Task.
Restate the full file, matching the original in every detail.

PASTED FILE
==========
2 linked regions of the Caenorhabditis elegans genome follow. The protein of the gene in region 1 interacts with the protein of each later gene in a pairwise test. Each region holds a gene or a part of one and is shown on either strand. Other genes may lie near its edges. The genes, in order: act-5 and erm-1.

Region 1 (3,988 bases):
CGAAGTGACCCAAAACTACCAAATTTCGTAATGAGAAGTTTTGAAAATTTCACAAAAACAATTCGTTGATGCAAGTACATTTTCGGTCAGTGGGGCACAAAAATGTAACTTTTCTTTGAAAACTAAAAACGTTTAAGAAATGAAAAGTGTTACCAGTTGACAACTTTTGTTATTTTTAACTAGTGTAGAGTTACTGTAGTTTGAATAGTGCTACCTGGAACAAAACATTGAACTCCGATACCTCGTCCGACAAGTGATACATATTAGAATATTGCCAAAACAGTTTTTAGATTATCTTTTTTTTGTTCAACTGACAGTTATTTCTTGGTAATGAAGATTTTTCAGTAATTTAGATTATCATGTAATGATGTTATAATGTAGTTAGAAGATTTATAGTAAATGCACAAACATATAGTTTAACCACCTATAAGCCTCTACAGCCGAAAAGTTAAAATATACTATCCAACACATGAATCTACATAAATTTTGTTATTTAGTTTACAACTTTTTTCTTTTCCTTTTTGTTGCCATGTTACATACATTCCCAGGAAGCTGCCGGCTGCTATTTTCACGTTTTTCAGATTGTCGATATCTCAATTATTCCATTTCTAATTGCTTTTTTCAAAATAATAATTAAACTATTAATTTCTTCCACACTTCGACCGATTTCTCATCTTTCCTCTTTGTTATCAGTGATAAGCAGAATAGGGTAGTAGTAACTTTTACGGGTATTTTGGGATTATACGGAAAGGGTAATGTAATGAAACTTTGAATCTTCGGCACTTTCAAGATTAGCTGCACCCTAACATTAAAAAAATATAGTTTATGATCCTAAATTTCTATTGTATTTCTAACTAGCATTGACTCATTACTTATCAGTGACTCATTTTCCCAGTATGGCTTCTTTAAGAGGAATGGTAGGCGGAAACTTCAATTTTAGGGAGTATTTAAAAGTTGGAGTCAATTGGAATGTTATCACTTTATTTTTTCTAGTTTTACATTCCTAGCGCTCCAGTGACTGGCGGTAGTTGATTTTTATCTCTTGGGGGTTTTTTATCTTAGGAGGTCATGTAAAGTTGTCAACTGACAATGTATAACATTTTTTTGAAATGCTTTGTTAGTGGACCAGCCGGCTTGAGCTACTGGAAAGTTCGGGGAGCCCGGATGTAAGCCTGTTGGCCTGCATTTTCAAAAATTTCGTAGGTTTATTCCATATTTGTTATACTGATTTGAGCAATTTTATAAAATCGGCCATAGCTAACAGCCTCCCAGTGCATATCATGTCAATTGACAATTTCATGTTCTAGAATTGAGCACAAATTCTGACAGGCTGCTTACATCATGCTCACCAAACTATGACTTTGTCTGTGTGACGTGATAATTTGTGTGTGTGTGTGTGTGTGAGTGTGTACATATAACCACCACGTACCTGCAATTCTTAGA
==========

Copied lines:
2 linked regions of the Caenorhabditis elegans genome follow. The protein of the gene in region 1 interacts with the protein of each later gene in a pairwise test. Each region holds a gene or a part of one and is shown on either strand. Other genes may lie near its edges. The genes, in order: act-5 and erm-1.

Region 1 (3,988 bases):
CGAAGTGACCCAAAACTACCAAATTTCGTAATGAGAAGTTTTGAAAATTTCACAAAAACAATTCGTTGATGCAAGTACATTTTCGGTCAGTGGGGCACAAAAATGTAACTTTTCTTTGAAAACTAAAAACGTTTAAGAAATGAAAAGTGTTACCAGTTGACAACTTTTGTTATTTTTAACTAGTGTAGAGTTACTGTAGTTTGAATAGTGCTACCTGGAACAAAACATTGAACTCCGATACCTCGTCCGACAAGTGATACATATTAGAATATTGCCAAAACAGTTTTTAGATTATCTTTTTTTTGTTCAACTGACAGTTATTTCTTGGTAATGAAGATTTTTCAGTAATTTAGATTATCATGTAATGATGTTATAATGTAGTTAGAAGATTTATAGTAAATGCACAAACATATAGTTTAACCACCTATAAGCCTCTACAGCCGAAAAGTTAAAATATACTATCCAACACATGAATCTACATAAATTTTGTTATTTAGTTTACAACTTTTTTCTTTTCCTTTTTGTTGCCATGTTACATACATTCCCAGGAAGCTGCCGGCTGCTATTTTCACGTTTTTCAGATTGTCGATATCTCAATTATTCCATTTCTAATTGCTTTTTTCAAAATAATAATTAAACTATTAATTTCTTCCACACTTCGACCGATTTCTCATCTTTCCTCTTTGTTATCAGTGATAAGCAGAATAGGGTAGTAGTAACTTTTACGGGTATTTTGGGATTATACGGAAAGGGTAATGTAATGAAACTTTGAATCTTCGGCACTTTCAAGATTAGCTGCACCCTAACATTAAAAAAATATAGTTTATGATCCTAAATTTCTATTGTATTTCTAACTAGCATTGACTCATTACTTATCAGTGACTCATTTTCCCAGTATGGCTTCTTTAAGAGGAATGGTAGGCGGAAACTTCAATTTTAGGGAGTATTTAAAAGTTGGAGTCAATTGGAATGTTATCACTTTATTTTTTCTAGTTTTACATTCCTAGCGCTCCAGTGACTGGCGGTAGTTGATTTTTATCTCTTGGGGGTTTTTTATCTTAGGAGGTCATGTAAAGTTGTCAACTGACAATGTATAACATTTTTTTGAAATGCTTTGTTAGTGGACCAGCCGGCTTGAGCTACTGGAAAGTTCGGGGAGCCCGGATGTAAGCCTGTTGGCCTGCATTTTCAAAAATTTCGTAGGTTTATTCCATATTTGTTATACTGATTTGAGCAATTTTATAAAATCGGCCATAGCTAACAGCCTCCCAGTGCATATCATGTCAATTGACAATTTCATGTTCTAGAATTGAGCACAAATTCTGACAGGCTGCTTACATCATGCTCACCAAACTATGACTTTGTCTGTGTGACGTGATAATTTGTGTGTGTGTGTGTGTGTGAGTGTGTACATATAACCACCACGTACCTGCAATTCTTAGA